New PT (Performance Tuned) baitcast and spinning reels include Energy E600PT and Accurist AC500PT baitcasters, and the new Catalyst PTi and Kinetic PTi spinning reels. All models feature special high-speed bearings, super-tough gears, high-tech ceramic components, and special Quantum Hot Sauce lubrication, a unique formulation that bonds molecularly with the base metal. The PT baitcasters have high-speed 6.2:1 gear ratios and ACS II externally adjustable centrifugal cast control braking system, as well as Continuous Anti-Reverse. The spinning reels use a multi-pole magnetic system instead of a spring for bail functions. Retail prices are $160 for the Energy E600PT, $100 for the Accurist, $90 for the Catalyst PTi and $70 for the Kinetic PTi.
Zebco and its Rhino line are both excellent choices for kids and adult anglers on a budget but want to land big fish. Who didn’t cut their fishing teeth on a Zebco 202 or 404 spincast reel? These unbeatable values are still offered, along with a full line of spincast reels with stainless steel covers, like the 33, 33 Classic, improved 733 The Hawg, and Gold series. New Rhino models include four spinning reels: the RSP2 and RSP3, which hold 110 yards of 6-pound-test line and 160 yards of 8-pound-test line, respectively; and the RSPXL6 and RSPXL8, big boys that hold 220 yards of 16-pound-test line and 240 yards of 20-pound-test line, respectively. They range from $25 to $45, and unlike baitcasting models selling for up to 10 times as much, they will never backlash.
Daiwa offers an extensive line of spinning and baitcasting reels at various price points. The very definition of smooth is a Team Daiwa-Z spinning reel, featuring a magnesium rotor, machined-aluminum body, stainless steel Air Bail, Tournament Drag and 13 ball bearings. Prepare to plunk down nearly $500 for this model. At the other end, Daiwa has SS Tournament spinning reels with three-bearing drives for about $30. New offerings include Team Daiwa S and X baitcasting reels. The S series has five bearings and a seven-disc drag system for $150. The X series has six ball bearings and one roller-bearing drive with a titanium nitride line guide that won’t nick line for $200.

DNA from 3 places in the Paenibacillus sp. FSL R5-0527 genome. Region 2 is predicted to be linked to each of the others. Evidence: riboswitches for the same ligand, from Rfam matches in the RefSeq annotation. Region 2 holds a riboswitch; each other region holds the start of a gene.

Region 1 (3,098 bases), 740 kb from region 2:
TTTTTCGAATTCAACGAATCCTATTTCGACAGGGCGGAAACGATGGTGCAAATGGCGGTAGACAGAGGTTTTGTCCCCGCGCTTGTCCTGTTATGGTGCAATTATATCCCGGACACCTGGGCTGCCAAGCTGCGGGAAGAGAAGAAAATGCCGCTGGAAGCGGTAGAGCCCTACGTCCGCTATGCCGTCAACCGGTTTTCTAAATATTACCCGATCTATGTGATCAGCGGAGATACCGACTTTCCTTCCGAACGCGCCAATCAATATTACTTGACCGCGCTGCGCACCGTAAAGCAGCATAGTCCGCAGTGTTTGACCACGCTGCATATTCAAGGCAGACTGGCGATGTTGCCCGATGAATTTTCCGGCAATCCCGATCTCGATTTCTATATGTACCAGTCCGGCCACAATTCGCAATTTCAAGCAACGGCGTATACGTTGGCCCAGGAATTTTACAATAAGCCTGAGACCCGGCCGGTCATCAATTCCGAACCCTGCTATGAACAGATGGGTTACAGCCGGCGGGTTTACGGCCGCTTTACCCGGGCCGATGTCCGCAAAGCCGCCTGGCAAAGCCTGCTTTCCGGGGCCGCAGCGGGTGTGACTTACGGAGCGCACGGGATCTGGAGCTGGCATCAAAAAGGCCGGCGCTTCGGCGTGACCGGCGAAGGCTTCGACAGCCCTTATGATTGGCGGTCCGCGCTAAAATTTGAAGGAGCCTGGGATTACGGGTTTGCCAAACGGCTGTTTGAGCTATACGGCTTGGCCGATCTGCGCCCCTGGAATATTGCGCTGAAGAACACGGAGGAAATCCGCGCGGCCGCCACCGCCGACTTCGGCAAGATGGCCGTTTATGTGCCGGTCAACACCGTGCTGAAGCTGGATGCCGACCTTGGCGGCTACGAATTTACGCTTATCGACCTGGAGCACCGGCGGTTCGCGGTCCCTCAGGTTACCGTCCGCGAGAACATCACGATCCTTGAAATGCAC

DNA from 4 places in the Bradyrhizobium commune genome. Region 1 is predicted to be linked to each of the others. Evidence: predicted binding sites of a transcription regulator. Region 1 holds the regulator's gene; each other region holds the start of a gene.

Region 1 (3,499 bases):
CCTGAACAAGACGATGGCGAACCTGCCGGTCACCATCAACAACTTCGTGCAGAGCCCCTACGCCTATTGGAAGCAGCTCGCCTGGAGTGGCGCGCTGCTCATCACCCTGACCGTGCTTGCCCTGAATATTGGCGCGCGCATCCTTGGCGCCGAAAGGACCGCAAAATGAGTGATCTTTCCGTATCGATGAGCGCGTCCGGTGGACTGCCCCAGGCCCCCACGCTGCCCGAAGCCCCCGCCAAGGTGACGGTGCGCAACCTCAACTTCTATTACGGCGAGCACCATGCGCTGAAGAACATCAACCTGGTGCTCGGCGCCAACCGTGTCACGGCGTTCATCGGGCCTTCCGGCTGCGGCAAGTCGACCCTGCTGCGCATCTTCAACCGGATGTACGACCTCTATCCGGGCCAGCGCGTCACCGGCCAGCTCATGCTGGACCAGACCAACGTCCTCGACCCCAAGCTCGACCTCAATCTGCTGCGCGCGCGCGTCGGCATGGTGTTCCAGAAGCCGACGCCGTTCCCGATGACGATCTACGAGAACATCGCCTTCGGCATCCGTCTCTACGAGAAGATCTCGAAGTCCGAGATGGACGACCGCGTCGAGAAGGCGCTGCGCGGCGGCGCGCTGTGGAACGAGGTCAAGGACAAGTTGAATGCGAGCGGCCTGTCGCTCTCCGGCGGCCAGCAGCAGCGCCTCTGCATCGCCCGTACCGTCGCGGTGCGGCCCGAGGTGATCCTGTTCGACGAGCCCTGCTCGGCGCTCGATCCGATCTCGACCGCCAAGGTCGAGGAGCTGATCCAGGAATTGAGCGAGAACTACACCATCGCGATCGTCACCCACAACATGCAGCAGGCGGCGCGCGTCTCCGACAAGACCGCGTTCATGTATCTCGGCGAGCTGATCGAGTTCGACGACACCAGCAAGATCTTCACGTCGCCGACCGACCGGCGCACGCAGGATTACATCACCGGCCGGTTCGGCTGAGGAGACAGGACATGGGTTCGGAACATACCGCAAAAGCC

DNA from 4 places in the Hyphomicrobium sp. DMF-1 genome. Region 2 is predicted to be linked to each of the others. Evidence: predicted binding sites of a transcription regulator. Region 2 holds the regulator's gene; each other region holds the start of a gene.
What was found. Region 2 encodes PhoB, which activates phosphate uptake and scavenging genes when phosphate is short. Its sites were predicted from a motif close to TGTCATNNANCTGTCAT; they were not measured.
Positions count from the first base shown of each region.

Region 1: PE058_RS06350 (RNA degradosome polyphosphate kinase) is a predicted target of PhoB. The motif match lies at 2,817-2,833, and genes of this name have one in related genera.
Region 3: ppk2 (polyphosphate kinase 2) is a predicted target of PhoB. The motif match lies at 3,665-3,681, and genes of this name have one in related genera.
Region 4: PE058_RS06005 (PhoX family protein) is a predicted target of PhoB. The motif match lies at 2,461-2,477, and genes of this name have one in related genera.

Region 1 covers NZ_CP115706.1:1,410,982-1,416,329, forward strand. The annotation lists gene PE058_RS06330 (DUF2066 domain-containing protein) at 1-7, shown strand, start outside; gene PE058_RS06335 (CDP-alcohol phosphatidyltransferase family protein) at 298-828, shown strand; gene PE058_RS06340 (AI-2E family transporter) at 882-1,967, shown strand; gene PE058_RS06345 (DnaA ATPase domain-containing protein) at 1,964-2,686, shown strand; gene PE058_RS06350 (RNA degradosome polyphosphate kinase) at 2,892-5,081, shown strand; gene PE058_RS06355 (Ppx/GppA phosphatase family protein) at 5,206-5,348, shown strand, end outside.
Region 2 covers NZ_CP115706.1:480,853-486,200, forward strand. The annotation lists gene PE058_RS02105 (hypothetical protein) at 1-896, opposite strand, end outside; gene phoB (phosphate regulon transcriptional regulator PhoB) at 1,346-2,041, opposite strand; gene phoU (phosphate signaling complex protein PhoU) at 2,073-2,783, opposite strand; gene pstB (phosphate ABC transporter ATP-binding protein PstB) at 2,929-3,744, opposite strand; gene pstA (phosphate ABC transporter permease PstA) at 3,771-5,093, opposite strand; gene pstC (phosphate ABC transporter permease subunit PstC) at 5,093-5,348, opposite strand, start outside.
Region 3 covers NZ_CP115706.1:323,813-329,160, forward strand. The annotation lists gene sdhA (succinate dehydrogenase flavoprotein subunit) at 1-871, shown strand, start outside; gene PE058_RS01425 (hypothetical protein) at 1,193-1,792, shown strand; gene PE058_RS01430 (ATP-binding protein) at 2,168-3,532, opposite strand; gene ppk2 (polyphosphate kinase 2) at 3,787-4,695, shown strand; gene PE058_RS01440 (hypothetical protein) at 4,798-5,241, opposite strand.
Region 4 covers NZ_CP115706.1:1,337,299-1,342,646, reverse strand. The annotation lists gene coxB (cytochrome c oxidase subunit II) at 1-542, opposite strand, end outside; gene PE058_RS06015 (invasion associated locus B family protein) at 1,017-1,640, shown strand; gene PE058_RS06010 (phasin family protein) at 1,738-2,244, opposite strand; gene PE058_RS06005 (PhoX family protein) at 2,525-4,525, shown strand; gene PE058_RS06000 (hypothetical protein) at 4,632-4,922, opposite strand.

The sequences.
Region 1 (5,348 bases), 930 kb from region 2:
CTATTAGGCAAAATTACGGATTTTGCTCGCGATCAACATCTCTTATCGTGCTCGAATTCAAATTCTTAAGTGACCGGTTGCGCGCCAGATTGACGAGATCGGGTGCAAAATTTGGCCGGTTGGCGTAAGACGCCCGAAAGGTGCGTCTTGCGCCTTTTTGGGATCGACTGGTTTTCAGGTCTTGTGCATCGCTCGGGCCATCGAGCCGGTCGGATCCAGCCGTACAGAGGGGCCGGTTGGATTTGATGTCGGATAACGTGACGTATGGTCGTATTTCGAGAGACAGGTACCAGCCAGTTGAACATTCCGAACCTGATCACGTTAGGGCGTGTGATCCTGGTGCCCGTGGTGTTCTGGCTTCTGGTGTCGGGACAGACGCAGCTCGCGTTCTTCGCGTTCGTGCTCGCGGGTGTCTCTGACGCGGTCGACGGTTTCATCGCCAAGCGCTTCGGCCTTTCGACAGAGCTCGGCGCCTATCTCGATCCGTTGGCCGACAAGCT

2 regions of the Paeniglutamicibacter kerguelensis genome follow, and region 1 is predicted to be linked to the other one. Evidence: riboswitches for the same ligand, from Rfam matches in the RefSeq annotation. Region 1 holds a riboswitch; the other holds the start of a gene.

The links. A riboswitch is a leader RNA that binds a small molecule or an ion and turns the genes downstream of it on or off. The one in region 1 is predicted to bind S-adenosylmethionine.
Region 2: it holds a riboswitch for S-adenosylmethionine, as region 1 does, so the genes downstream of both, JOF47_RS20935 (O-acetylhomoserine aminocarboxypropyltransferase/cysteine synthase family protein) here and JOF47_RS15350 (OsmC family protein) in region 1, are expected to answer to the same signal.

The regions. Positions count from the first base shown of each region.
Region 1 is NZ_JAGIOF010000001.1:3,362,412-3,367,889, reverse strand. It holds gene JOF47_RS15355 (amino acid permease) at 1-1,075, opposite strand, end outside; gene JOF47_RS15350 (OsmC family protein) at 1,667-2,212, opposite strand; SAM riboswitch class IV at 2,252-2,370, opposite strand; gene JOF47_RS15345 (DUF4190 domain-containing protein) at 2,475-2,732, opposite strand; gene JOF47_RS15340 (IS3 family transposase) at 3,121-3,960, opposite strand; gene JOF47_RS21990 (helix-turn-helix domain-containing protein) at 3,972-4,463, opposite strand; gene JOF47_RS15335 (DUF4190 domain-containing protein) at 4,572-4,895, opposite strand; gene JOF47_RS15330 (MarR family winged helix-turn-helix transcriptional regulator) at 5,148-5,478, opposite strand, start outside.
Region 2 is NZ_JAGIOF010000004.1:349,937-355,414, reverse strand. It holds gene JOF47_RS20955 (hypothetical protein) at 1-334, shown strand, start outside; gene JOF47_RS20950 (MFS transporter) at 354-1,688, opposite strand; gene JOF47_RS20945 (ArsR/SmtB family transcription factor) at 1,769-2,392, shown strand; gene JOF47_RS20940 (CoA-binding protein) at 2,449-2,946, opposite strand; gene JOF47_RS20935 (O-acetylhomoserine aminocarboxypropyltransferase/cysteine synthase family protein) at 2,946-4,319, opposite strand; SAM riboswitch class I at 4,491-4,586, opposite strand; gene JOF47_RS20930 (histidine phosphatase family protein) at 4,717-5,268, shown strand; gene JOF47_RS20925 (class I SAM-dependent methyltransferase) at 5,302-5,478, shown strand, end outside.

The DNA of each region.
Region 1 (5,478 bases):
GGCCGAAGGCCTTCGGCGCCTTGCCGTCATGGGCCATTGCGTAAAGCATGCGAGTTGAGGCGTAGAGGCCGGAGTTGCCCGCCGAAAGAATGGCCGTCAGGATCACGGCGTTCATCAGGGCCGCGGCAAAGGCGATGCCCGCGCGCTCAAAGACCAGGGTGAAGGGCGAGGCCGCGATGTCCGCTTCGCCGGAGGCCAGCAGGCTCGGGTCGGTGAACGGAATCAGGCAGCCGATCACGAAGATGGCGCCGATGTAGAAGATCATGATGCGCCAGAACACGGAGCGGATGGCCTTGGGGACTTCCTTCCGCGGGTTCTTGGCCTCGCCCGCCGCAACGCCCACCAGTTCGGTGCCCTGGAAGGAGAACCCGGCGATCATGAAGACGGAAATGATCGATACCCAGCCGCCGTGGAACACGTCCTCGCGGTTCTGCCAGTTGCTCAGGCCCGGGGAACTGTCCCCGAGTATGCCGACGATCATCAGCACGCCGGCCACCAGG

The Team Daiwa-Z line of reels feature ultra-precision magnesium and titanium components and start at just 6.2 ounces.
Lowrance’s new line of iFinder GPS units are palm-sized but loaded with mapping information.This is very useful to help you land big fish.
Fishing Equipments – Global Positioning System (GPS) Units
Although some Global Position System units can be permanently mounted in a boat, many of them are battery-powered and small enough to stow in a coat pocket. It is safe to say that a GPS unit is the hottest toy for hikers, hunters, and certainly anglers, too.
GPS units are far more than a practical form of Game Boy, however. They can help you find the fishing hole where you tied into a seven-pound largemouth bass last week (of course he shook loose), and find your way through the rocky shallows of Dead Man’s Slough. Some have mapping capabilities that allow for downloading of lake maps or almost any land area, too. They even link to a home computer so you can download your data and print your own maps.
The Meridian Marine GPS unit from Magellan features a 16 MB database of waterways and navigational aids.
Today’s GPS units are more accurate than a few years ago (when the government intentionally maintained a 100-yard margin of error in its military-based satellites which bounce the signals that make GPS work). More channels means the unit can lock onto more satellites for greater accuracy (most good ones are 12-channel).
Garmin, one of the biggest names in GPS, has added three new models to its popular e trex series: Vista, Legend, and Venture. The Vista stores detailed maps and features an electronic compass and barometric altimeter, plus a PC interface cable ($350). The Legend includes a base map of North, Central and South America (with cities, highways, lakes, and rivers), and a rocker switch that allows fast viewing of the maps ($250). The Venture has a smaller memory (1 MB, vs. 8 MB and 24 MB respectively for the Legend and Vista), but the same rocker switch ($170). Garmin’s most feature-packed new model is the GPS V. It has an auto-routing function that selects the fastest route, gives turn-by-turn directions, and estimated time of arrival. It includes a CD-ROM of city maps that can be downloaded. Automatic Track Log lets you retrace your last steps. There’s an odometer, too